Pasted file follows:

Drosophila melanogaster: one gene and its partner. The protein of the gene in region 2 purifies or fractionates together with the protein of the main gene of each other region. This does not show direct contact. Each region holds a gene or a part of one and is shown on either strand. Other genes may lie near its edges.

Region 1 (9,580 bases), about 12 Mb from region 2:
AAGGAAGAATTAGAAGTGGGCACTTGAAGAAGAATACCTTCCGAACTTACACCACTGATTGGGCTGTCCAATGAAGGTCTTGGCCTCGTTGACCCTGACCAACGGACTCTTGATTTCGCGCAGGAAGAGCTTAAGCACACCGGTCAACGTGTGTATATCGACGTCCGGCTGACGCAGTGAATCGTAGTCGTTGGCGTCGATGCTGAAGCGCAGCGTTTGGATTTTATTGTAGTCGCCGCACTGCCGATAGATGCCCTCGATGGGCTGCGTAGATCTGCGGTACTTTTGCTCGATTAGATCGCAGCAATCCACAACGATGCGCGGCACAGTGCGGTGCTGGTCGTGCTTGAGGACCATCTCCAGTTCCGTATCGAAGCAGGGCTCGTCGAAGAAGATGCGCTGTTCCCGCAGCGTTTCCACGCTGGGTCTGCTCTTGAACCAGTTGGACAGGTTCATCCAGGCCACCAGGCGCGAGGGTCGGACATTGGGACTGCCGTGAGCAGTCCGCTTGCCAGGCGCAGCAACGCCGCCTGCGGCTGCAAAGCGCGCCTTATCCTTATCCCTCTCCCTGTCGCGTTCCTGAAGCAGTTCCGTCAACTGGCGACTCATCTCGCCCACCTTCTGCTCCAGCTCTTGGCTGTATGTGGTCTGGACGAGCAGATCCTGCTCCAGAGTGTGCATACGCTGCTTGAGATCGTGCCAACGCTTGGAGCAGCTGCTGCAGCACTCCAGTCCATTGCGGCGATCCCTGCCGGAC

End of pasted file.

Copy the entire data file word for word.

Drosophila melanogaster: one gene and its partner. The protein of the gene in region 2 purifies or fractionates together with the protein of the main gene of each other region. This does not show direct contact. Each region holds a gene or a part of one and is shown on either strand. Other genes may lie near its edges.

Region 1 (9,580 bases), about 12 Mb from region 2:
AAGGAAGAATTAGAAGTGGGCACTTGAAGAAGAATACCTTCCGAACTTACACCACTGATTGGGCTGTCCAATGAAGGTCTTGGCCTCGTTGACCCTGACCAACGGACTCTTGATTTCGCGCAGGAAGAGCTTAAGCACACCGGTCAACGTGTGTATATCGACGTCCGGCTGACGCAGTGAATCGTAGTCGTTGGCGTCGATGCTGAAGCGCAGCGTTTGGATTTTATTGTAGTCGCCGCACTGCCGATAGATGCCCTCGATGGGCTGCGTAGATCTGCGGTACTTTTGCTCGATTAGATCGCAGCAATCCACAACGATGCGCGGCACAGTGCGGTGCTGGTCGTGCTTGAGGACCATCTCCAGTTCCGTATCGAAGCAGGGCTCGTCGAAGAAGATGCGCTGTTCCCGCAGCGTTTCCACGCTGGGTCTGCTCTTGAACCAGTTGGACAGGTTCATCCAGGCCACCAGGCGCGAGGGTCGGACATTGGGACTGCCGTGAGCAGTCCGCTTGCCAGGCGCAGCAACGCCGCCTGCGGCTGCAAAGCGCGCCTTATCCTTATCCCTCTCCCTGTCGCGTTCCTGAAGCAGTTCCGTCAACTGGCGACTCATCTCGCCCACCTTCTGCTCCAGCTCTTGGCTGTATGTGGTCTGGACGAGCAGATCCTGCTCCAGAGTGTGCATACGCTGCTTGAGATCGTGCCAACGCTTGGAGCAGCTGCTGCAGCACTCCAGTCCATTGCGGCGATCCCTGCCGGAC